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Title: Control of Plasmodium falciparum infection by human natural killer cells
Authors: Ye, Weijian
Keywords: DRNTU::Science::Biological sciences
Issue Date: 2017
Source: Ye, W. (2017). Control of Plasmodium falciparum infection by human natural killer cells. Doctoral thesis, Nanyang Technological University, Singapore.
Abstract: Natural killer (NK) cells are key components of the innate immune system, and play critical roles in the control of acute infection by malaria parasites. It is known that the secretion of IFN-γ by NK cells is a key determinant for disease resistance. However, much less is known about its cytotoxicity on infected red blood cells (iRBC). Also, how NK cells identify and respond to iRBC remains to be characterized. Here we show that control of parasitemia by NK cells was contact-dependent and involved cytolytic granules. Video microscopy demonstrated osmotic lysis of iRBC by NK cells. Furthermore, NK cells preferentially lysed trophozoites and schizont-stage iRBC, and such lysis required complex interactions of multiple activation signals provided by LFA-1, TLR2 and TLR4, as well as signaling through MYD88-dependent and TBK/IKKε-dependent pathways. Interestingly, NK cells from about 30% of malaria naïve donors do not eliminate iRBC, and upregulate the inhibitory NKG2A receptor instead of activation molecules, like CD69 and CD25. KIR genotyping further demonstrated increased frequencies of KIR2DS1 and KIR2DS2 in these donors. We further show that NK cell can control P. knowlesi parasitemia, demonstrating species-transcending immune control of this zoonotic parasite. In addition, over-expression of surface variant antigens by iRBC appeared to aid iRBC evasion from NK cell lysis. Together our study demonstrates the multifaceted interactions of NK cells and P. falciparum iRBC, and identifies the interplay of activation and inhibitory signals in the control of parasitemia by NK cells.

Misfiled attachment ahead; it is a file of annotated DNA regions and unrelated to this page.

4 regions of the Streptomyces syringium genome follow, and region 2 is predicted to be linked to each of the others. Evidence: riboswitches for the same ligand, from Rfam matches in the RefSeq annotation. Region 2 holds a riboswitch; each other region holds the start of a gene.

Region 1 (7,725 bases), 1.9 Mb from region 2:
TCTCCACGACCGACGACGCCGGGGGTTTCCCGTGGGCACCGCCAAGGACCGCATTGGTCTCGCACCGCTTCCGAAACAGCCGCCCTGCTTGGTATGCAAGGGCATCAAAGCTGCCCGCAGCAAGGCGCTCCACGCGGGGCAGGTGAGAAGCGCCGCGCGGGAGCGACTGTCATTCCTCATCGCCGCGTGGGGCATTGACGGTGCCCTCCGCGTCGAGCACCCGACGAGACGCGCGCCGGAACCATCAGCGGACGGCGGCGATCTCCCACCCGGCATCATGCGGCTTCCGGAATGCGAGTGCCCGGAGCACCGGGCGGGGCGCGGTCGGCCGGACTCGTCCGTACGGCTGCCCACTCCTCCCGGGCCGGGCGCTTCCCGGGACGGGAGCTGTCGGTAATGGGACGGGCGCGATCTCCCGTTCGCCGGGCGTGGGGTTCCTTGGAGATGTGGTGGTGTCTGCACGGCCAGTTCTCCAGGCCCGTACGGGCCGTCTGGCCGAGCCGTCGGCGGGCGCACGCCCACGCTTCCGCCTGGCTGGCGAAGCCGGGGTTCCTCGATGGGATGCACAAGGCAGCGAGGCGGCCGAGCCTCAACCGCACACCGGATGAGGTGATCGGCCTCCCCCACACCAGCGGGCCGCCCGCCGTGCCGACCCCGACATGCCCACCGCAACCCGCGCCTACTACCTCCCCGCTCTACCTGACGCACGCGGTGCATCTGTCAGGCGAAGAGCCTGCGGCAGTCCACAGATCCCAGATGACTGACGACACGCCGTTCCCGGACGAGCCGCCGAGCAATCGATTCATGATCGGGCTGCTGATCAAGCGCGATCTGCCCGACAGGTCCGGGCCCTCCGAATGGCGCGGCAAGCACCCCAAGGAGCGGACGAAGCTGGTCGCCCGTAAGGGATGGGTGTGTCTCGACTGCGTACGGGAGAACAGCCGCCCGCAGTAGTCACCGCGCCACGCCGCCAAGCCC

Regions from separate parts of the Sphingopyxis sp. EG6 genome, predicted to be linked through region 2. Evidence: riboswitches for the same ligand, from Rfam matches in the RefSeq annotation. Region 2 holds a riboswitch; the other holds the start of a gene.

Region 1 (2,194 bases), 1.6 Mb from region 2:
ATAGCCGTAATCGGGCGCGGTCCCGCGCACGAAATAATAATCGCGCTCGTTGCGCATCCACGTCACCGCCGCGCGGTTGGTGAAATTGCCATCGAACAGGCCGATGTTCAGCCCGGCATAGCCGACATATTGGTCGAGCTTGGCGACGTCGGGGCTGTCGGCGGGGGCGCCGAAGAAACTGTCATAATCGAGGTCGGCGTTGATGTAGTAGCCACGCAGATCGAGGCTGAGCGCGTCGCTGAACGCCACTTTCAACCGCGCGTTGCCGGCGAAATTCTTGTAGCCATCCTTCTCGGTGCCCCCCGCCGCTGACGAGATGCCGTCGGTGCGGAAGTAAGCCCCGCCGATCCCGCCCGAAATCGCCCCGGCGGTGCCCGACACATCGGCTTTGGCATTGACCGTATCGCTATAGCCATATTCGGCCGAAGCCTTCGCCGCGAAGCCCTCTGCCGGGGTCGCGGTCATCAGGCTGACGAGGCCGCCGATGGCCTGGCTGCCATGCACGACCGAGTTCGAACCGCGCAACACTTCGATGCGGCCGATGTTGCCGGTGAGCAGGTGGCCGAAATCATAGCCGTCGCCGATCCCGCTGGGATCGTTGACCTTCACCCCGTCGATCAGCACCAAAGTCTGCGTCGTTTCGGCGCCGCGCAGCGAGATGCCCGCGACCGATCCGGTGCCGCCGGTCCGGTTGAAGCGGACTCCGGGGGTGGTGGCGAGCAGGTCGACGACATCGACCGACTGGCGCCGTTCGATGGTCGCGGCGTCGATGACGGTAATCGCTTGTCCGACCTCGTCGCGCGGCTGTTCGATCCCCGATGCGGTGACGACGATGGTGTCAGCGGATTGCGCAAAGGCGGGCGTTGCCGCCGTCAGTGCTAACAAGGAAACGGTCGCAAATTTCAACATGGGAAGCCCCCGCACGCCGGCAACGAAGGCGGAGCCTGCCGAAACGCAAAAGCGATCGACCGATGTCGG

DOI: 10.32657/10356/72534
Fulltext Permission: open
Fulltext Availability: With Fulltext
Appears in Collections:SBS Theses

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